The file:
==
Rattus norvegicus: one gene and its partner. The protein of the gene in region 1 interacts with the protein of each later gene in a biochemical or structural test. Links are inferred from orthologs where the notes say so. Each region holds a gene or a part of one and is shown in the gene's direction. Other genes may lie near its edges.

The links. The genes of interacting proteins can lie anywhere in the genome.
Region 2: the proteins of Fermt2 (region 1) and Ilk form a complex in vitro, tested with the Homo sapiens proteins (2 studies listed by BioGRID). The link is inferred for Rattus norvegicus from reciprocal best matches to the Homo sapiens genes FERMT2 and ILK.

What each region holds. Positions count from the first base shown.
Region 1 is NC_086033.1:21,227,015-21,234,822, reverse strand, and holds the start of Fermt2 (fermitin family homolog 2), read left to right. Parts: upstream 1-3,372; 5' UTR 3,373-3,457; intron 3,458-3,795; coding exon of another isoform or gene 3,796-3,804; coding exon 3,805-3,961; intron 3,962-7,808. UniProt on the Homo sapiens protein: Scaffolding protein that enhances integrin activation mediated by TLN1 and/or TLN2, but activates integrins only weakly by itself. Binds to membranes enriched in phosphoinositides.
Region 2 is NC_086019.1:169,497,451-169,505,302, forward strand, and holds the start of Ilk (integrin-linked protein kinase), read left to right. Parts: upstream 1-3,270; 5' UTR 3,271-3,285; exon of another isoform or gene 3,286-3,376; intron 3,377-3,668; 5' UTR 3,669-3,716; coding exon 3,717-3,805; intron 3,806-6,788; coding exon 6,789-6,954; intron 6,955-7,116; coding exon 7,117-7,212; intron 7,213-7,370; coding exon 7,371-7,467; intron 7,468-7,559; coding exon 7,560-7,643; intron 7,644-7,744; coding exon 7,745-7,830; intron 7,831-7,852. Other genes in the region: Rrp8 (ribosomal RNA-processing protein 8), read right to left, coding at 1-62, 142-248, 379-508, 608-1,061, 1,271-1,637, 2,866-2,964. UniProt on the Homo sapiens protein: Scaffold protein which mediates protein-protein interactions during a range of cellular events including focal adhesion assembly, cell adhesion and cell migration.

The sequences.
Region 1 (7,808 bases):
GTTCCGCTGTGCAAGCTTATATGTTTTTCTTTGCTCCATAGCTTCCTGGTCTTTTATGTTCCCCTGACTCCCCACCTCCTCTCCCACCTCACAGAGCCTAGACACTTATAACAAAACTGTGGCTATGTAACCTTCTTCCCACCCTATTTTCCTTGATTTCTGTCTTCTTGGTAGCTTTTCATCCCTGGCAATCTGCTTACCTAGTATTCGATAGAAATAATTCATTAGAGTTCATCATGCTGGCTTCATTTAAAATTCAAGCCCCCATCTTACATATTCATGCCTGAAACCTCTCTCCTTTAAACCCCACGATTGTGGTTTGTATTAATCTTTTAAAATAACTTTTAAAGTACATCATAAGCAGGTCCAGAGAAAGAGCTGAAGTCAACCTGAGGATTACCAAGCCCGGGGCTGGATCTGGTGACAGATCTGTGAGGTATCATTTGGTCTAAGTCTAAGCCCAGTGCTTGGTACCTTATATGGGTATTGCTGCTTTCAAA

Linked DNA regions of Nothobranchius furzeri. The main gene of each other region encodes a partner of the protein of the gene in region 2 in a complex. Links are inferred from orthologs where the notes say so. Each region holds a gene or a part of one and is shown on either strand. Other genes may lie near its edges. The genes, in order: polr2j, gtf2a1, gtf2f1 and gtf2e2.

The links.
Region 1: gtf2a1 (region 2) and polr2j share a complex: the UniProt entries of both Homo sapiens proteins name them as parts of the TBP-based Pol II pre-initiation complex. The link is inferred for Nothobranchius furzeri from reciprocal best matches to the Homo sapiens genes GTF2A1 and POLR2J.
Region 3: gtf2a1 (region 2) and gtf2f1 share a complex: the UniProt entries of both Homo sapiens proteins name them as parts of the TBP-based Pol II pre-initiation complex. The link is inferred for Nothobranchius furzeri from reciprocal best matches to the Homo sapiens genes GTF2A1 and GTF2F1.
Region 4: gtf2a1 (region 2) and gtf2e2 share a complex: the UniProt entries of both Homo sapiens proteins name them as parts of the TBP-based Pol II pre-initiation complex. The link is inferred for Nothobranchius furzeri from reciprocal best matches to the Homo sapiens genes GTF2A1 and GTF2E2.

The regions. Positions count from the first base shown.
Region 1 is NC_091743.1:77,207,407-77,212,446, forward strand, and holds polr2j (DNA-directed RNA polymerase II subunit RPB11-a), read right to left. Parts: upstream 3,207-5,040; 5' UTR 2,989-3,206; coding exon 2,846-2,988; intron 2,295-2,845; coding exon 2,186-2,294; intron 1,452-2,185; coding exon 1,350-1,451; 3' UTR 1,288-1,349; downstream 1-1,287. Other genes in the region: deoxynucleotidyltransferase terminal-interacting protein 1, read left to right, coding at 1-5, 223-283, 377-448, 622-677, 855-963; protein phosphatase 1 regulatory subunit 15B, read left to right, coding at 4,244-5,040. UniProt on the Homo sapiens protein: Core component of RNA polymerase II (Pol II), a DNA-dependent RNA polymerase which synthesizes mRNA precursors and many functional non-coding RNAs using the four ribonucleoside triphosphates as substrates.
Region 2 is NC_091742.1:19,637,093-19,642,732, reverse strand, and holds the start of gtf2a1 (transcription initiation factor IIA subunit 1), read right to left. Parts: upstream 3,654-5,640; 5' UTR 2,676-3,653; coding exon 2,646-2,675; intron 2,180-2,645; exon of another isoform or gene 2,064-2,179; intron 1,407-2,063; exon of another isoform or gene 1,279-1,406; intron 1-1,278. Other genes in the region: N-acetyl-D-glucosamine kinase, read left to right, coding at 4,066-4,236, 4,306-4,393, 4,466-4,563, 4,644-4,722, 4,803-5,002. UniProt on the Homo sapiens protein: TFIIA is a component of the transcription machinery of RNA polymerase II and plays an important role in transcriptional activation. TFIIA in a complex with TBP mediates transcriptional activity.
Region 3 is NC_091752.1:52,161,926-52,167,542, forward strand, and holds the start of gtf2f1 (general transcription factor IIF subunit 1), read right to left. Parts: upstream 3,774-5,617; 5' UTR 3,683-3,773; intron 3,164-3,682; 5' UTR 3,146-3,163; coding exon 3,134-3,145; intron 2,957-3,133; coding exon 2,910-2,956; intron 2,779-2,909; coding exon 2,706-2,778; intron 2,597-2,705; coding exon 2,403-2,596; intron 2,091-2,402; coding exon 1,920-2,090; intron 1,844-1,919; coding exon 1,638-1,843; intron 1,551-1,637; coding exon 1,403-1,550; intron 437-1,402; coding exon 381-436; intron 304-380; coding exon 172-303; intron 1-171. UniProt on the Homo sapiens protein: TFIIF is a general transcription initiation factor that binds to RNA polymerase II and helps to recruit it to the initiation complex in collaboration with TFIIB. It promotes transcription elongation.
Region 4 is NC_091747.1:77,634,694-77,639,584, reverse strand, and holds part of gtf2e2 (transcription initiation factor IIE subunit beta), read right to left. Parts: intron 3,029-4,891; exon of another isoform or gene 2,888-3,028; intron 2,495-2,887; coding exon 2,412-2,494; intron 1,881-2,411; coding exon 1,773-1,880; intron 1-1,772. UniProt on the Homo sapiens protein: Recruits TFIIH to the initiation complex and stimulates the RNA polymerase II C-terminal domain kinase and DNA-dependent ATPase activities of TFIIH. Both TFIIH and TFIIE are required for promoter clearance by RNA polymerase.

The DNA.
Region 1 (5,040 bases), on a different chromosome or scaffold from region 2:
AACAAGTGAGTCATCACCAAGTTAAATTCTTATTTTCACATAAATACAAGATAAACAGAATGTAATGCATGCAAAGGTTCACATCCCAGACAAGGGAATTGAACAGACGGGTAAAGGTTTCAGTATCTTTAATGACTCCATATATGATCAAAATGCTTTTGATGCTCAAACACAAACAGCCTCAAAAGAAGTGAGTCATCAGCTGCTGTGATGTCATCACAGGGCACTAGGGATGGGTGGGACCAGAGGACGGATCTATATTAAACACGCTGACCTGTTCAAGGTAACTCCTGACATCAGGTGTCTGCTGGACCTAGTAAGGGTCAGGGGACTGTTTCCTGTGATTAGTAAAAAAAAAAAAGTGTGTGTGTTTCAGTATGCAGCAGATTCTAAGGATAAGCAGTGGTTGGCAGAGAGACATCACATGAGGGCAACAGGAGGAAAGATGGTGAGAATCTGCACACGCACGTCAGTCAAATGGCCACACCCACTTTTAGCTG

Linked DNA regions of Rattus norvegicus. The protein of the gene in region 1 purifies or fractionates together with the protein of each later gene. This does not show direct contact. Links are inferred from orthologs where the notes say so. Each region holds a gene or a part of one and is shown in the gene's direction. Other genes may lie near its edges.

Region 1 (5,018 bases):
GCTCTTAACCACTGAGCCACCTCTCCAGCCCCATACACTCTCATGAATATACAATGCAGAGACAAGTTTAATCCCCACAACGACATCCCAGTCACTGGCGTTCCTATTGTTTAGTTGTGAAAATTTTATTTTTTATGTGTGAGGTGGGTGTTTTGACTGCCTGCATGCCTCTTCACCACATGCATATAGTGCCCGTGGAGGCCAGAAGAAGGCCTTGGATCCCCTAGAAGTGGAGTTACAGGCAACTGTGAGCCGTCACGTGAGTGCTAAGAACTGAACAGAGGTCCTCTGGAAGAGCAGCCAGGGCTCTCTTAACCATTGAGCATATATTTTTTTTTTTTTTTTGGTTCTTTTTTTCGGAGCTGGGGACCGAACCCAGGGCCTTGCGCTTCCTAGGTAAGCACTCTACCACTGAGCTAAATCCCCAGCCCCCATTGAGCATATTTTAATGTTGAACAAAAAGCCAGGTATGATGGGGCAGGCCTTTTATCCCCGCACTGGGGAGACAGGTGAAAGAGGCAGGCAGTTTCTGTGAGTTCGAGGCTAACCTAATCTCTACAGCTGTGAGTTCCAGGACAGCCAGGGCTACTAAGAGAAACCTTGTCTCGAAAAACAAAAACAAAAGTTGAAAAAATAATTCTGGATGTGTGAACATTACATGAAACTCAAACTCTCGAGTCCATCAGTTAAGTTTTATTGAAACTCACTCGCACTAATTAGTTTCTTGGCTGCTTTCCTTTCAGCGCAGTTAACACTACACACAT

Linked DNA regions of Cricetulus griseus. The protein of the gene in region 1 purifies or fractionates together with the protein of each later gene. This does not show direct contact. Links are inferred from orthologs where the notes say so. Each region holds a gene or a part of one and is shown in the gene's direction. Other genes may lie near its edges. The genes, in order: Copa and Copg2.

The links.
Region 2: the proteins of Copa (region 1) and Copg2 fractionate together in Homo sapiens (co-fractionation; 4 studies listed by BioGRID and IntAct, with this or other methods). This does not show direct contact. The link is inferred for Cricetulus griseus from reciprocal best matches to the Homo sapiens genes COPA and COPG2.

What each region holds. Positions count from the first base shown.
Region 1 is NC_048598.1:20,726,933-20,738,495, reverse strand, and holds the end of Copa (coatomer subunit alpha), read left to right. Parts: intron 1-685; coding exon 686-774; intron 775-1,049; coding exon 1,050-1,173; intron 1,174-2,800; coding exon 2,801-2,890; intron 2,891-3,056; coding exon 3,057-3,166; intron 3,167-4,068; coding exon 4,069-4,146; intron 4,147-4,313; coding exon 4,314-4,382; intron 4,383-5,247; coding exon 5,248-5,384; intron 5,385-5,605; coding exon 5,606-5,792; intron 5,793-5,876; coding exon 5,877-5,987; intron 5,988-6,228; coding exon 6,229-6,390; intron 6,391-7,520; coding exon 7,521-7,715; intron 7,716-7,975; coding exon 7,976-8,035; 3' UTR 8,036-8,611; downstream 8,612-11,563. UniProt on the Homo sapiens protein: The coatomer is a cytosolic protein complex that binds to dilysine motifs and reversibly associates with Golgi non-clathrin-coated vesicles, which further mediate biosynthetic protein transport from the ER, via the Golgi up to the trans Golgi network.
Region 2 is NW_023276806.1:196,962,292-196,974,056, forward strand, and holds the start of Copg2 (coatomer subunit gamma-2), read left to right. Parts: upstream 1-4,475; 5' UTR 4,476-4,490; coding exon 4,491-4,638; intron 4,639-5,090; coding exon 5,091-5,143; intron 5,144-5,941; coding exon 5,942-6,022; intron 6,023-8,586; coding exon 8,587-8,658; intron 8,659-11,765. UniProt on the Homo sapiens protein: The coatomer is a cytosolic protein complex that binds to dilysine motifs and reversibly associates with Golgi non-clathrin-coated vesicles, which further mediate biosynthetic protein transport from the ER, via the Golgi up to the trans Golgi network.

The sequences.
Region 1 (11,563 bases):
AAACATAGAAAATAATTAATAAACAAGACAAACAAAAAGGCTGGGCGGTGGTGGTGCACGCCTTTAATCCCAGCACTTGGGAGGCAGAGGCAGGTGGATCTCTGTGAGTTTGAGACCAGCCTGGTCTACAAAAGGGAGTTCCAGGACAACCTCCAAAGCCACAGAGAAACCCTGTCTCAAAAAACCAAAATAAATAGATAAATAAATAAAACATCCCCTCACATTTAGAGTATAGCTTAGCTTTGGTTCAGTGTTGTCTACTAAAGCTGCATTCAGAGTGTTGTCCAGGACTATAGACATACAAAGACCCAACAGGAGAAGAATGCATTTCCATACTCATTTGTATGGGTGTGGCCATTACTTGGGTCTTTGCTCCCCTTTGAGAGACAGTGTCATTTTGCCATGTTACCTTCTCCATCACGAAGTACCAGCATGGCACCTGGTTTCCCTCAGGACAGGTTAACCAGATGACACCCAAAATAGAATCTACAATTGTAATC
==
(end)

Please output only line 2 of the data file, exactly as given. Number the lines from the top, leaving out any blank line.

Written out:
The links. The genes of interacting proteins can lie anywhere in the genome.